Harbor District Plans Unveiled
Plan would redevelop 888 acres, create $864 million in property development and 5,663 new jobs.
A plan to redevelop 888 acres of Milwaukee’s harbor was presented to the public at an open house on Monday at the new Mitchell Street Branch Library, 906 W. Historic Mitchell St.
The Harbor District Water and Land Use Plan was drafted by the staff of the Harbor District, a public-private partnership coordinated through the Department of City Development. Public comments will be accepted until December 18th.
The plan includes an introduction, seven chapters (many running about 20-30 pages in length) and three appendices. Material covered includes the history of the industrialized area, the first to be so developed in Milwaukee, perceived opportunities for the future, and a number of recommendations for the district at large and for its sub-districts and corridors.
All these topics, covered exhaustively in the plan, which is online, were summarized in a score of display boards mounted in the community room of the 22,000-square-foot library, which opened to the public on October 7th. Staff members from the district and the Department of City Development were on hand to assist with inquiries.
The 100 attendees covered a spectrum of interests, ranging from neighborhood residents to architects, contractors, transit advocates and property owners.
Key Goals Are Many
The plan to create a “21st Century Working Waterfront” includes no less a mandate than to “remake the inner harbor for the next 100 years” and to “build mutually reinforcing ecological, economic and social systems.” Such transformations do not take place overnight, so the plan includes a couple of short-term goals that could be accomplished in relatively short order. These include:
- Creation of a Riverwalk Zoning Overlay District
- Removal of unused railroad spurs
- Building SLOSH Park
The overlay district would be used as a mechanism for the funding and orderly development of a riverwalk to serve the area, which has nine miles of waterfront. The riverwalk would include numerous public access points for boaters and fisherfolk. Funding is generally split between the city and the adjoining property owner. Construction is generally done incrementally, as various properties are redeveloped. A number of unused railroad spurs have already been removed in the district, while a number remain, in addition to some active spurs.
SLOSH Park, a design collaboration between Ayres Associates and Quorum Architects, would be located at the foot of E. Greenfield Ave., adjacent to the UW-Milwaukee School of Freshwater Sciences. The park would pay tribute to and utilize the seiche effect, in which the water level can rise or fall precipitously and quite suddenly. (This is the phenomenon noted when a river appears to flow upstream.) Construction of the SLOSH park is expected to commence in Spring, 2018, although funding is not yet complete.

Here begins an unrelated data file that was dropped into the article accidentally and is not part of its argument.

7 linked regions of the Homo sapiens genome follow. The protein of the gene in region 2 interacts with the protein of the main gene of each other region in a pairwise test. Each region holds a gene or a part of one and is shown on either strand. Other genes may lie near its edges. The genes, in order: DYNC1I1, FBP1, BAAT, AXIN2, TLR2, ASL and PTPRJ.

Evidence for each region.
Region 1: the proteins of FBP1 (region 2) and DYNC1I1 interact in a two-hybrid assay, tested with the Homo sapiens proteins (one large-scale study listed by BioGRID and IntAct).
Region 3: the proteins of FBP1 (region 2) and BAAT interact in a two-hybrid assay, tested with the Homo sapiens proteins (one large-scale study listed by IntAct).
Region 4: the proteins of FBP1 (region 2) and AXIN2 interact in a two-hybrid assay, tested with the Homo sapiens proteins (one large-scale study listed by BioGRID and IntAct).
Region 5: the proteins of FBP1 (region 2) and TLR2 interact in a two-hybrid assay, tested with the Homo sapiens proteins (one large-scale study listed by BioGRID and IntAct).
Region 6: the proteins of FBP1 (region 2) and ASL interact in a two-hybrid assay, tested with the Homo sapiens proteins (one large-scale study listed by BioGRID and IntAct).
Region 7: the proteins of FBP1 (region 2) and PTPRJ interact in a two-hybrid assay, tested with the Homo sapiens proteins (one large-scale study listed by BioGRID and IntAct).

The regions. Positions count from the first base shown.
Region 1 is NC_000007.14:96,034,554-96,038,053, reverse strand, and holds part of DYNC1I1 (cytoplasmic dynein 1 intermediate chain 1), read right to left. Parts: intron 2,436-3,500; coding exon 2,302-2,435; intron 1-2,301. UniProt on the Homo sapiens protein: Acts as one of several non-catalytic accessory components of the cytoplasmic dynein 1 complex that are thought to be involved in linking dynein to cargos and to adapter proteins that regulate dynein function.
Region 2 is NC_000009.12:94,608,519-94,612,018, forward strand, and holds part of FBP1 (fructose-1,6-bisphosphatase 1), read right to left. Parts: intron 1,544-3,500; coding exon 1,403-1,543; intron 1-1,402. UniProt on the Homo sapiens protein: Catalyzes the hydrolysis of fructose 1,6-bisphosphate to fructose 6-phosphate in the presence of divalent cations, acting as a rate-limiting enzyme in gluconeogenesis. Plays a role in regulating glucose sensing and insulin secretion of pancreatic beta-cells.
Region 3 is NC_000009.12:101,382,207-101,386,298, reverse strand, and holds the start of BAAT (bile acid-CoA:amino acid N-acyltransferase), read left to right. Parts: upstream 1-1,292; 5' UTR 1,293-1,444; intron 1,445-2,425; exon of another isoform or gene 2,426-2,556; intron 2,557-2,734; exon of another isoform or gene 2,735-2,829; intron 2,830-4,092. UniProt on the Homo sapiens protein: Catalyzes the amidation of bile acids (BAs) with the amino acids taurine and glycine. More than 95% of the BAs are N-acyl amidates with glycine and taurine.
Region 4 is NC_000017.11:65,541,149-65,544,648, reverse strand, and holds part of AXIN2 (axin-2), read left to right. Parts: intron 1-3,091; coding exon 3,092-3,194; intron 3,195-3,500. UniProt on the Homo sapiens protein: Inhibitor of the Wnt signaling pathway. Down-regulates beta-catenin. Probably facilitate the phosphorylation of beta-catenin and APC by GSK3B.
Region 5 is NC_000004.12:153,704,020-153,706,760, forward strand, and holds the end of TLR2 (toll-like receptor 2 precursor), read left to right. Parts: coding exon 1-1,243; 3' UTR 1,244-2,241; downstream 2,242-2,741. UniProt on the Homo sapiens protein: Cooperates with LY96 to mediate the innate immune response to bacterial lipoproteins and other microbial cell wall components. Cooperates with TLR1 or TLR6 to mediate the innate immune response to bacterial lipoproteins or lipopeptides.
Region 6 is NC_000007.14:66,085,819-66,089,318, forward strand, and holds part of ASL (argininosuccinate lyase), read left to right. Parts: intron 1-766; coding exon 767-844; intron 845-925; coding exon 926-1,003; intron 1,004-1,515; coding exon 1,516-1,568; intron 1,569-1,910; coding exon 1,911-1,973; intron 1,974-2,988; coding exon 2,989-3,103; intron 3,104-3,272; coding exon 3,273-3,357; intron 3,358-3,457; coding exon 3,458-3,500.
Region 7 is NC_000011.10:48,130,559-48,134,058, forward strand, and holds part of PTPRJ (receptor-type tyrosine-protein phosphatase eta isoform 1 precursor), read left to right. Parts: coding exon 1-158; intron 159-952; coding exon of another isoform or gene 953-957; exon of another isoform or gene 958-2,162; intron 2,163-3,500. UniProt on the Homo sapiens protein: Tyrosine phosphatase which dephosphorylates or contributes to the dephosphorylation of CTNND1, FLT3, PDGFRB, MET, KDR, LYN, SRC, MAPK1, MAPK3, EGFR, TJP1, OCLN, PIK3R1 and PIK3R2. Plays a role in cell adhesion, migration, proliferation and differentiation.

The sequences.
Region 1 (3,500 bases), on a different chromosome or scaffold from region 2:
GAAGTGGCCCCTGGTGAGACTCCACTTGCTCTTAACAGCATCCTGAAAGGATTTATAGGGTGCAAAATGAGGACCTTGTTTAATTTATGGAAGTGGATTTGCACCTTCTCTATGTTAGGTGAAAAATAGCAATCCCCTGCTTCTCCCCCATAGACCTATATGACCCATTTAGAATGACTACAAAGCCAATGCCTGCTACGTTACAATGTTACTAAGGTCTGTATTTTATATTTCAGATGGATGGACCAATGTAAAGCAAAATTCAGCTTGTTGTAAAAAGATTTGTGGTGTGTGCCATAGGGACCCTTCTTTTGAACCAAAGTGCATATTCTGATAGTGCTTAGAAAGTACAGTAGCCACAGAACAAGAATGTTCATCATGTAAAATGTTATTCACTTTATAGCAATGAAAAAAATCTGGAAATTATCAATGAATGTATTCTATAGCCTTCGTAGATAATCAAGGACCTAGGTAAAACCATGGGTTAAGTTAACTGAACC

A medium-term goal would be to identify and develop further park and public land in the area, along with preserving the final remaining 6.5 acres of what had been a 1,000-acre rice marsh and wetland before its industrial development, which commenced nearly 200 years ago. Longterm goals include the redevelopment of S. 1st St., and the eastward extension of E. Mitchell St. to better access the sprawling Milwaukee Solvay Coke site, now being remediated by its new owner (and old polluter) WE Energies. The site is expected to be fully remediated over the next two years, said Lilith Fowler, the Executive Director of the district. Another longterm goal is the development of transit infrastructure so that no part of the district would be more than a quarter mile from a transit stop (Jones Island excluded).
Future Uses for the District
The plan envisions that about 19 per cent of the land area of the district is suited for light industrial activities, which should bring 22 jobs per acre. An existing example of such a use is found on S. Barclay St., where Foamation, the makers of Cheesehead novelties, is located.
Commercial uses, which bring about 75 jobs per acre, would occupy about 18 per cent of the land area. The recently opened Cermak Fresh Market is an example of such a use. Transportation and utilities will account for 40 per cent of the area, led by the Port of Milwaukee, the Jones Island Treatment Plant of MMSD, fuel storage, salt piles and similar existing uses. Housing would account for much of the remainder, with a preference for multi-unit structures.
In all, the plan envisions $864 million in property development and 5,663 new jobs in the area.
“Trash Wheel” ProposedAmong the catalytic projects listed for the plan is a “Trash Wheel,” which is to be installed near E. Becher St. Flotsam on the Kinnickinnic River would be funneled into the wheel, a sort of conveyor belt, that would lift the debris directly into a Dumpster. A prototype, now operational in Baltimore, includes a pair of googly eyes, and is known popularly as “Mr. Trash Wheel”; see Urban Milwaukee’s past story on this.
A Word from the Alderman
Ald. Jose Perez was in attendance, visibly proud of the new branch library, the largest in the MPL system. Its massive construction could not have been duplicated within budget in a new building, he said, adding that the city got “a bang for its buck.” He said a “lot of time and energy” went into the Harbor District plan, and that he was impressed with its recommendations.
Now, he said, the matter is: “How do we fund it?”
The public is invited to comment on the plan until December 18th, at this link: email@example.com .
Following the comment period, the plan will be presented early in 2018 before the City Plan Commission for its action. The matter would then come before the Zoning, Neighborhoods and Development Committee of the Milwaukee Common Council. If approved by the committee and the full council, the plan would be enshrined as part of the City of Milwaukee master plan.